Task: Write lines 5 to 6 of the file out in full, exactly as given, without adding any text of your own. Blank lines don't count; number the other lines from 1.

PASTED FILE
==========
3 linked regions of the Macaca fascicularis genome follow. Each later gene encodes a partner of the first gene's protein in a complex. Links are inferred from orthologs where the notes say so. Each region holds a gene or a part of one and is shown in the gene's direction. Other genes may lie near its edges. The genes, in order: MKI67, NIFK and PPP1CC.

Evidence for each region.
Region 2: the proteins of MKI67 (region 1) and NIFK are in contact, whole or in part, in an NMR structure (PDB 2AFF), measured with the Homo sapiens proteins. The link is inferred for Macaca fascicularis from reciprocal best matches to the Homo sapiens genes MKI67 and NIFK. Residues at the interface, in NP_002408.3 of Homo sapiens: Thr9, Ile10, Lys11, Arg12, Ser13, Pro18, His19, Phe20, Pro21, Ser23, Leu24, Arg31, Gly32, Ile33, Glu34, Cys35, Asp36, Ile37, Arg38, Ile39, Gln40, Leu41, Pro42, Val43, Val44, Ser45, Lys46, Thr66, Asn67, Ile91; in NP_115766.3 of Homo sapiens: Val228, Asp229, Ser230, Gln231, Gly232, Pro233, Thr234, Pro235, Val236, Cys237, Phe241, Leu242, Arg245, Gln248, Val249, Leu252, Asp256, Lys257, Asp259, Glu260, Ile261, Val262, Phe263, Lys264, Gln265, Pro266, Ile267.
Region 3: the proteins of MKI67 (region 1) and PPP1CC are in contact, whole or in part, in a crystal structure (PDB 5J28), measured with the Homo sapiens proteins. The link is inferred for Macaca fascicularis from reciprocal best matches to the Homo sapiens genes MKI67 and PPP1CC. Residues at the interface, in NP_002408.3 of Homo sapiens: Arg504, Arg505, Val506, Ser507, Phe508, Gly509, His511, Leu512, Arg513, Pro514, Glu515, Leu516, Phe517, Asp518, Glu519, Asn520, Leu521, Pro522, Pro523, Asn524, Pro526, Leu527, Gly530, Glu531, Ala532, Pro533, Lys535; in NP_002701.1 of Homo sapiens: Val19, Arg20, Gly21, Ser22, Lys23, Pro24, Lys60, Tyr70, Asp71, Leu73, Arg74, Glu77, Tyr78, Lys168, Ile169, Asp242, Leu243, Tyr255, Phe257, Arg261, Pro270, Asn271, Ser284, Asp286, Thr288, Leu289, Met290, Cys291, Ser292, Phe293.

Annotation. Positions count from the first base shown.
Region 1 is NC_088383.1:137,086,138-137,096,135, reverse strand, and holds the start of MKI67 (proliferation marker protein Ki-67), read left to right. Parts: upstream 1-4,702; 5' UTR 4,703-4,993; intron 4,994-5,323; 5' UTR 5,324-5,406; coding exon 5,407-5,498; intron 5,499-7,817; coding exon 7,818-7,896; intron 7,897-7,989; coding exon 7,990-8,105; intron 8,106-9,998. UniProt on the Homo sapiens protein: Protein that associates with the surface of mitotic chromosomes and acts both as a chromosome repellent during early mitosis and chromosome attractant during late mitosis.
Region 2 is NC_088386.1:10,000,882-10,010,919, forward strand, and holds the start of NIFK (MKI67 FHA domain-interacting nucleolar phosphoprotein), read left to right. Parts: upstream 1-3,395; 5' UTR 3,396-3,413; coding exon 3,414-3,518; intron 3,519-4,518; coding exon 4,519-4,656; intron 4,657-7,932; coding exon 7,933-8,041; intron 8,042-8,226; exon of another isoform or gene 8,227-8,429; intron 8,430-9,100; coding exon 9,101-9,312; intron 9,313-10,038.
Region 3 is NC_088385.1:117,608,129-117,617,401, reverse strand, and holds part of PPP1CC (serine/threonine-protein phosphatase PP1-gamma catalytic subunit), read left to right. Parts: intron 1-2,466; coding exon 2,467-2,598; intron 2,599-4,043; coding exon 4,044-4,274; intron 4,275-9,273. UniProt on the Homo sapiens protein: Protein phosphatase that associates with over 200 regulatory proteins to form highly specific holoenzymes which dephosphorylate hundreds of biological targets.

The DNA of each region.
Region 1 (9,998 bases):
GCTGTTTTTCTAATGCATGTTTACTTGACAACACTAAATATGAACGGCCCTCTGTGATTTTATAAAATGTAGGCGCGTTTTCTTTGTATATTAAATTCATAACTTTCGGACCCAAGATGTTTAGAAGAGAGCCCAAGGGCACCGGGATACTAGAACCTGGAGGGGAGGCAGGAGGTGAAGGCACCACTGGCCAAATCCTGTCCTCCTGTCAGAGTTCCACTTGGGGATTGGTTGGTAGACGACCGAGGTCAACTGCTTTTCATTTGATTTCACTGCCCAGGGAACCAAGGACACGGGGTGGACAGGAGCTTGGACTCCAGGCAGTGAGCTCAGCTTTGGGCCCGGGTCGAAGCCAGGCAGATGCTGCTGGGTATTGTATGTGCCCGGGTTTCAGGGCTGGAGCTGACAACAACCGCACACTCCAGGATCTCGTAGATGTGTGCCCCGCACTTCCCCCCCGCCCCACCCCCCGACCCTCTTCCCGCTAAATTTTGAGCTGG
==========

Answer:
Annotation. Positions count from the first base shown.
Region 1 is NC_088383.1:137,086,138-137,096,135, reverse strand, and holds the start of MKI67 (proliferation marker protein Ki-67), read left to right. Parts: upstream 1-4,702; 5' UTR 4,703-4,993; intron 4,994-5,323; 5' UTR 5,324-5,406; coding exon 5,407-5,498; intron 5,499-7,817; coding exon 7,818-7,896; intron 7,897-7,989; coding exon 7,990-8,105; intron 8,106-9,998. UniProt on the Homo sapiens protein: Protein that associates with the surface of mitotic chromosomes and acts both as a chromosome repellent during early mitosis and chromosome attractant during late mitosis.